Wendy Maruyama
Furniture Maker and Woodworker
San Diego, CA
2020 USA Fellow

This award was generously supported by the Windgate Charitable Foundation.

Wendy Maruyama has been making innovative work for forty years. While Maruyama’s early work combined ideologies of feminism and traditional craft objects, her newer work moves beyond the boundaries of traditional studio craft and into the realm of social practice.

Since 1994, she has been creating works inspired by the memory of her childhood growing up as a Japanese American, her interpretation of her ethnic heritage, and her observations of the Japanese culture, looking in from the outside. Born in La Junta, Colorado, to second-generation Japanese American parents, she has made several pilgrimages to the land of her heritage, Japan. At times reverent of Japan’s craft history and advanced technology and appalled by its self-indulgent, materialistic, and almost faceless and patriarchal society, she vacillates between creating works that both emulate and satirize that culture.

A recent body of work, “Executive Order 9066,” addresses the forced evacuation and incarceration of Japanese Americans in 1942 after the bombing of Pearl Harbor. Maruyama’s maternal family was directly affected by the evacuation, but this chapter in her family history was heavily veiled. Because of this, she “…avoided any association with this connection: partially out of suppressed anger, partially out of just wanting to move forward.”

Maruyama recently retired from teaching at San Diego State University. In addition to SDSU, she has taught at the Appalachian Center for Crafts and the California College of Arts. She exhibited her work nationally for over four decades, with solo shows in New York City, San Francisco, Scottsdale, AZ, Indianapolis, Savannah, GA, and Easthampton, MA. She has exhibited internationally in Tokyo, Seoul, and London. Her work can also be found in permanent museum collections nationally and internationally.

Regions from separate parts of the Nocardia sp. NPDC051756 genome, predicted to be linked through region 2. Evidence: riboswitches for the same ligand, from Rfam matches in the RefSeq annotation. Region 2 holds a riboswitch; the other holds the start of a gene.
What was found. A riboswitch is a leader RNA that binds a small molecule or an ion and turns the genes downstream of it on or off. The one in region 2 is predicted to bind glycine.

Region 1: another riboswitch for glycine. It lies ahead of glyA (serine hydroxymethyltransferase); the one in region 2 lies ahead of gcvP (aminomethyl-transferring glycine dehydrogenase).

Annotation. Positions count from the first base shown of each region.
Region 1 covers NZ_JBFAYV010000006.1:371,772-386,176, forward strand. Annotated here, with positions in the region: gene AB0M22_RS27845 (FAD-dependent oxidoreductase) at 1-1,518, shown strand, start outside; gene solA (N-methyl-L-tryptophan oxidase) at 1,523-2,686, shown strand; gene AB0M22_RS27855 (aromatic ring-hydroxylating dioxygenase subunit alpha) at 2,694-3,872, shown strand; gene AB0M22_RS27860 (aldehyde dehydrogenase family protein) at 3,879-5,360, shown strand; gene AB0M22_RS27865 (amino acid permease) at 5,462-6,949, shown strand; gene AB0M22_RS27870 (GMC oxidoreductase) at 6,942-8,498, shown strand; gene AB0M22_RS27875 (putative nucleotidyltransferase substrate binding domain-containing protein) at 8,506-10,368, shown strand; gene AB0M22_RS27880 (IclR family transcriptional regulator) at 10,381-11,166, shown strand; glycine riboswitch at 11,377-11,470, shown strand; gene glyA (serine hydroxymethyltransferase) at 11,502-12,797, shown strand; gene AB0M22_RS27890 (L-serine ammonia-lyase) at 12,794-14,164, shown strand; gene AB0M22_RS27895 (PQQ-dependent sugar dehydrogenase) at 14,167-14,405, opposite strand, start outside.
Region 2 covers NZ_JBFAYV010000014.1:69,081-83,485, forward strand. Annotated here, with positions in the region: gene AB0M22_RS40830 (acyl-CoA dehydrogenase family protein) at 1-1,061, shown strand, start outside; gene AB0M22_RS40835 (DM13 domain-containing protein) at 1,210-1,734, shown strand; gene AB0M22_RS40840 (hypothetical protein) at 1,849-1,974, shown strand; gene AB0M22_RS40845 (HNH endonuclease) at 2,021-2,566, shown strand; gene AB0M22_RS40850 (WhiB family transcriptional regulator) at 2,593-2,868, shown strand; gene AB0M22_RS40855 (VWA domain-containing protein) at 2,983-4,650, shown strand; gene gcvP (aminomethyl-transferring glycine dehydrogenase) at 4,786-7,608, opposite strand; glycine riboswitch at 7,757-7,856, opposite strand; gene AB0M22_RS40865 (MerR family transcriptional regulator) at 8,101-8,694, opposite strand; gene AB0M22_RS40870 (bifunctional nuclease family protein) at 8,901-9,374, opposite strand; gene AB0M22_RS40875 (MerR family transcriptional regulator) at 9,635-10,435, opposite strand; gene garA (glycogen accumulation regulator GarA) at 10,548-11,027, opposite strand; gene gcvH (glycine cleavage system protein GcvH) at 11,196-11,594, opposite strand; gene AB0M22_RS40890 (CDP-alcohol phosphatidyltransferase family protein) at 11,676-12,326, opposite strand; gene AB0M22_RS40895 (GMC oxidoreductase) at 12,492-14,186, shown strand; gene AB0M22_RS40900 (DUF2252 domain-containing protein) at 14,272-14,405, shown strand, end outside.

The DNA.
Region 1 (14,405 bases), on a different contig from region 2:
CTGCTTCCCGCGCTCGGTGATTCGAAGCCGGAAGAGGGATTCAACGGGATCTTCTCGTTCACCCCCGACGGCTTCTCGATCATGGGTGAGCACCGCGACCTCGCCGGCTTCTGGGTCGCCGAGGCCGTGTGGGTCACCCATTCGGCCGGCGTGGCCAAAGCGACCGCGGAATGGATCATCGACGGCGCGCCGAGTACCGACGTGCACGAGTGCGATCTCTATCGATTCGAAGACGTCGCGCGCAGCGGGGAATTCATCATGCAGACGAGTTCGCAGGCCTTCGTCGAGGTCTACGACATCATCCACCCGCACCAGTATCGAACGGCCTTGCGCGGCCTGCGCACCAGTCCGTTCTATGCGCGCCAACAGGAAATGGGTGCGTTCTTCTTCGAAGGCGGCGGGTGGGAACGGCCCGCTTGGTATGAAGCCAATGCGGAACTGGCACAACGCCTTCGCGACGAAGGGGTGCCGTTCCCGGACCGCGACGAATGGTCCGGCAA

She is a recipient of several prestigious awards, including the California Civil Liberties Public Education Grant, 2010; several National Endowment for the Arts Grants for Visual Artists; the Japan/US Fellowship; and a Fulbright Research Grant to work in the UK.

Maruyama works full time in her studio, which is located at Bread & Salt, an experimental center for the arts located in the Barrio in San Diego.

Portrait photo by David Harrison.
  • Artwork by Wendy Maruyama
    The Tag Project, 2012. Paper, ink, string, steel, dimensions variable. Groupings of tags representing all 120,000 Japanese Americans incarcerated in 1942 from ten different camp locations. From the Executive Order 9066 solo exhibition. Photo courtesy California Center for the Arts, Escondido.
  • Artwork by Wendy Maruyama
    A Question of Loyalty, 2011. Wood, ink, dimensions 8 × 45 × 6 inches. From the Executive Order 9066 solo exhibition. Photo courtesy Dean Powell.
  • Artwork by Wendy Maruyama
    Bell Shrine, 2015. Wood, bronze, ink, dimensions 65 × 14 × 11 inches. From the wildLIFE Project solo exhibition. Photo courtesy David Harrison.
  • Artwork by Wendy Maruyama
    Sudan, 2018. Foam, wood, plaster, burlap, dimensions 55 × 96 × 30 inches. Photo courtesy the artist.
  • Artwork by Wendy Maruyama
    16×16, 2019. Wood, paint, dimensions 16 × 16 × 2 inches. Studies for tambour door designs, in honor of Anni Albers. Photo By Ty Creighton.
Artwork by Wendy Maruyama Artwork by Wendy Maruyama Artwork by Wendy Maruyama Artwork by Wendy Maruyama Artwork by Wendy Maruyama